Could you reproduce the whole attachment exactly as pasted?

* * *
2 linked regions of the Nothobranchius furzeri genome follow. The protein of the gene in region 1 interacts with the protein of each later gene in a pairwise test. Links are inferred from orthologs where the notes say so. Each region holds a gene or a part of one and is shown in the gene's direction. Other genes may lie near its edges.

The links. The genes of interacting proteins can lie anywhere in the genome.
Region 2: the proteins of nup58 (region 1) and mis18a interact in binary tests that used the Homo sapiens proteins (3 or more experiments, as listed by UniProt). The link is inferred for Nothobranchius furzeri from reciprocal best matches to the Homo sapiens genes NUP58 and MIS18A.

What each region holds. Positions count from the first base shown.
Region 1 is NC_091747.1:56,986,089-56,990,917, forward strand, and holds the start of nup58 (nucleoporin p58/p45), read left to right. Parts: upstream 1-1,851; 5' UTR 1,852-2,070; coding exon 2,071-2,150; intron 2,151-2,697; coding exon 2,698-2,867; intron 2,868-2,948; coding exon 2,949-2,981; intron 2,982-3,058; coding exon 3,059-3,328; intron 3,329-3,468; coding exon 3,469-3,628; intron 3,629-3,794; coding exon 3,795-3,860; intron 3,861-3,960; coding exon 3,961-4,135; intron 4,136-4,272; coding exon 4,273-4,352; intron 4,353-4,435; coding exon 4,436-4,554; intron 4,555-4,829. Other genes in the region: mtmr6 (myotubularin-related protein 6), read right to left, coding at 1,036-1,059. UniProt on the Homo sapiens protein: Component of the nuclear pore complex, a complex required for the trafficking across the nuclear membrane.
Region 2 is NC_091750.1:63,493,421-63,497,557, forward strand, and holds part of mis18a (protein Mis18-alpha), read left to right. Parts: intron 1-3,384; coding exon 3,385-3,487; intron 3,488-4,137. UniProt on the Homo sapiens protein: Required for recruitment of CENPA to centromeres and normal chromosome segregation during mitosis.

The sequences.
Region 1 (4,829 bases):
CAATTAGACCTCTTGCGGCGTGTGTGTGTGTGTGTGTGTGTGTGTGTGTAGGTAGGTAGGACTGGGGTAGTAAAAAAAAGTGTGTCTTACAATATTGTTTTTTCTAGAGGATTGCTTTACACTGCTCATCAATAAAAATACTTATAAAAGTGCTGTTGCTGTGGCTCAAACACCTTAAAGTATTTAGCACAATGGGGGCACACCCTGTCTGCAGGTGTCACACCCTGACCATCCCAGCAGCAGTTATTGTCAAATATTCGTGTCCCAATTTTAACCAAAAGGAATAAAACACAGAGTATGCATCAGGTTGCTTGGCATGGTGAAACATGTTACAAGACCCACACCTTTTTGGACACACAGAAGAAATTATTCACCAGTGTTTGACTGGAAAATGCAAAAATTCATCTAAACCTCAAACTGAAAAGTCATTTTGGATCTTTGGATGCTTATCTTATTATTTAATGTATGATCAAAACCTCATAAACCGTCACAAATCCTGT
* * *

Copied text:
2 linked regions of the Nothobranchius furzeri genome follow. The protein of the gene in region 1 interacts with the protein of each later gene in a pairwise test. Links are inferred from orthologs where the notes say so. Each region holds a gene or a part of one and is shown in the gene's direction. Other genes may lie near its edges.

The links. The genes of interacting proteins can lie anywhere in the genome.
Region 2: the proteins of nup58 (region 1) and mis18a interact in binary tests that used the Homo sapiens proteins (3 or more experiments, as listed by UniProt). The link is inferred for Nothobranchius furzeri from reciprocal best matches to the Homo sapiens genes NUP58 and MIS18A.

What each region holds. Positions count from the first base shown.
Region 1 is NC_091747.1:56,986,089-56,990,917, forward strand, and holds the start of nup58 (nucleoporin p58/p45), read left to right. Parts: upstream 1-1,851; 5' UTR 1,852-2,070; coding exon 2,071-2,150; intron 2,151-2,697; coding exon 2,698-2,867; intron 2,868-2,948; coding exon 2,949-2,981; intron 2,982-3,058; coding exon 3,059-3,328; intron 3,329-3,468; coding exon 3,469-3,628; intron 3,629-3,794; coding exon 3,795-3,860; intron 3,861-3,960; coding exon 3,961-4,135; intron 4,136-4,272; coding exon 4,273-4,352; intron 4,353-4,435; coding exon 4,436-4,554; intron 4,555-4,829. Other genes in the region: mtmr6 (myotubularin-related protein 6), read right to left, coding at 1,036-1,059. UniProt on the Homo sapiens protein: Component of the nuclear pore complex, a complex required for the trafficking across the nuclear membrane.
Region 2 is NC_091750.1:63,493,421-63,497,557, forward strand, and holds part of mis18a (protein Mis18-alpha), read left to right. Parts: intron 1-3,384; coding exon 3,385-3,487; intron 3,488-4,137. UniProt on the Homo sapiens protein: Required for recruitment of CENPA to centromeres and normal chromosome segregation during mitosis.

The sequences.
Region 1 (4,829 bases):
CAATTAGACCTCTTGCGGCGTGTGTGTGTGTGTGTGTGTGTGTGTGTGTAGGTAGGTAGGACTGGGGTAGTAAAAAAAAGTGTGTCTTACAATATTGTTTTTTCTAGAGGATTGCTTTACACTGCTCATCAATAAAAATACTTATAAAAGTGCTGTTGCTGTGGCTCAAACACCTTAAAGTATTTAGCACAATGGGGGCACACCCTGTCTGCAGGTGTCACACCCTGACCATCCCAGCAGCAGTTATTGTCAAATATTCGTGTCCCAATTTTAACCAAAAGGAATAAAACACAGAGTATGCATCAGGTTGCTTGGCATGGTGAAACATGTTACAAGACCCACACCTTTTTGGACACACAGAAGAAATTATTCACCAGTGTTTGACTGGAAAATGCAAAAATTCATCTAAACCTCAAACTGAAAAGTCATTTTGGATCTTTGGATGCTTATCTTATTATTTAATGTATGATCAAAACCTCATAAACCGTCACAAATCCTGT